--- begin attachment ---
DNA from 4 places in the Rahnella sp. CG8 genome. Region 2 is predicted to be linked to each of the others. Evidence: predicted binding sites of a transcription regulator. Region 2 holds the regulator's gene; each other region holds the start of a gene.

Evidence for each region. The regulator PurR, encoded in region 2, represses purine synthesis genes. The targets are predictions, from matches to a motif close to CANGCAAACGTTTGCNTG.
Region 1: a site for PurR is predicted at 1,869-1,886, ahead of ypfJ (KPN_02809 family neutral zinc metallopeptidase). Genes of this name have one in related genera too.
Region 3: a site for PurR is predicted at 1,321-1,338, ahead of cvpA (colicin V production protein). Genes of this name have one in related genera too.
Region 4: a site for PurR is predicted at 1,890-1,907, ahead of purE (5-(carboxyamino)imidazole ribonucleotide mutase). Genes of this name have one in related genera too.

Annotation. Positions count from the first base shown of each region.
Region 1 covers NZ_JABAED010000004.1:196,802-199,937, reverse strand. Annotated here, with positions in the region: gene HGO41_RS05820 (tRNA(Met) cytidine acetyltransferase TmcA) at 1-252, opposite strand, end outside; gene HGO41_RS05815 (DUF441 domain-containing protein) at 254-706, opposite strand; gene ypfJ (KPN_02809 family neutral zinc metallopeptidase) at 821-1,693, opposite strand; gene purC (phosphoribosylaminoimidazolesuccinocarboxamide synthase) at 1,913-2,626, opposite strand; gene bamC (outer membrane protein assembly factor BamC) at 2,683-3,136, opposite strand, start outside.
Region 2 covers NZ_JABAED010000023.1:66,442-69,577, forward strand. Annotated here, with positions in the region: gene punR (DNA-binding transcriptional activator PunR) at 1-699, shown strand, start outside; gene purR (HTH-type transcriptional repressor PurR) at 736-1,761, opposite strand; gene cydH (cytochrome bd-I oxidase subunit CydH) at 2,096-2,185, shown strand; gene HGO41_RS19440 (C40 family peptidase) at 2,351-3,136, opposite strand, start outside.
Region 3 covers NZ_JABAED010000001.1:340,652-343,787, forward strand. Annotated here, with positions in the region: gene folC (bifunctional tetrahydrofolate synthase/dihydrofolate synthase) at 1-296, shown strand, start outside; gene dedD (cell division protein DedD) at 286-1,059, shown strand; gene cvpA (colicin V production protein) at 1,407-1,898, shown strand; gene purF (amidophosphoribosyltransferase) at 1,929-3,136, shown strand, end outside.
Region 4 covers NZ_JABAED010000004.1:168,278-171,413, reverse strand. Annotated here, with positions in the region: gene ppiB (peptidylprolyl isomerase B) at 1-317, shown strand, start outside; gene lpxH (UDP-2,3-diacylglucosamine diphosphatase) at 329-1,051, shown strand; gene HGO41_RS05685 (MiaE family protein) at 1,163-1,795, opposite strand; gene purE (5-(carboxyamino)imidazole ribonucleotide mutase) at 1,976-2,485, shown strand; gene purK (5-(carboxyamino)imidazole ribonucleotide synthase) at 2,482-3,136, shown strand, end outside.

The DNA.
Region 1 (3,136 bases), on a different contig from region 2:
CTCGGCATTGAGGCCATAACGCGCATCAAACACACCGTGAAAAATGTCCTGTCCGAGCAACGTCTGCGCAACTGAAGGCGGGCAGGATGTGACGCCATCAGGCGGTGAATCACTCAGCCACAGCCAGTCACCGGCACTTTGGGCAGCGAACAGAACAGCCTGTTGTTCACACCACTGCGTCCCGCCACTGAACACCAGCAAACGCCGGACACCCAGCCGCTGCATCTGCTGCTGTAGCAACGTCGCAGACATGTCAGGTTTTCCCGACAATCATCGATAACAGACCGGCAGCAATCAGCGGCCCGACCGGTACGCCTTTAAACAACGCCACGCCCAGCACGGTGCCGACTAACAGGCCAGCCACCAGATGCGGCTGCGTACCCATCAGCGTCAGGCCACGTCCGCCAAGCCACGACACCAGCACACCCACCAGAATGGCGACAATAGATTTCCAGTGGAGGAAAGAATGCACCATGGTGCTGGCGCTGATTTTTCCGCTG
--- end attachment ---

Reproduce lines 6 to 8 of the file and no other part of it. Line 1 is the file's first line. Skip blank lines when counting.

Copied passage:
Annotation. Positions count from the first base shown of each region.
Region 1 covers NZ_JABAED010000004.1:196,802-199,937, reverse strand. Annotated here, with positions in the region: gene HGO41_RS05820 (tRNA(Met) cytidine acetyltransferase TmcA) at 1-252, opposite strand, end outside; gene HGO41_RS05815 (DUF441 domain-containing protein) at 254-706, opposite strand; gene ypfJ (KPN_02809 family neutral zinc metallopeptidase) at 821-1,693, opposite strand; gene purC (phosphoribosylaminoimidazolesuccinocarboxamide synthase) at 1,913-2,626, opposite strand; gene bamC (outer membrane protein assembly factor BamC) at 2,683-3,136, opposite strand, start outside.
Region 2 covers NZ_JABAED010000023.1:66,442-69,577, forward strand. Annotated here, with positions in the region: gene punR (DNA-binding transcriptional activator PunR) at 1-699, shown strand, start outside; gene purR (HTH-type transcriptional repressor PurR) at 736-1,761, opposite strand; gene cydH (cytochrome bd-I oxidase subunit CydH) at 2,096-2,185, shown strand; gene HGO41_RS19440 (C40 family peptidase) at 2,351-3,136, opposite strand, start outside.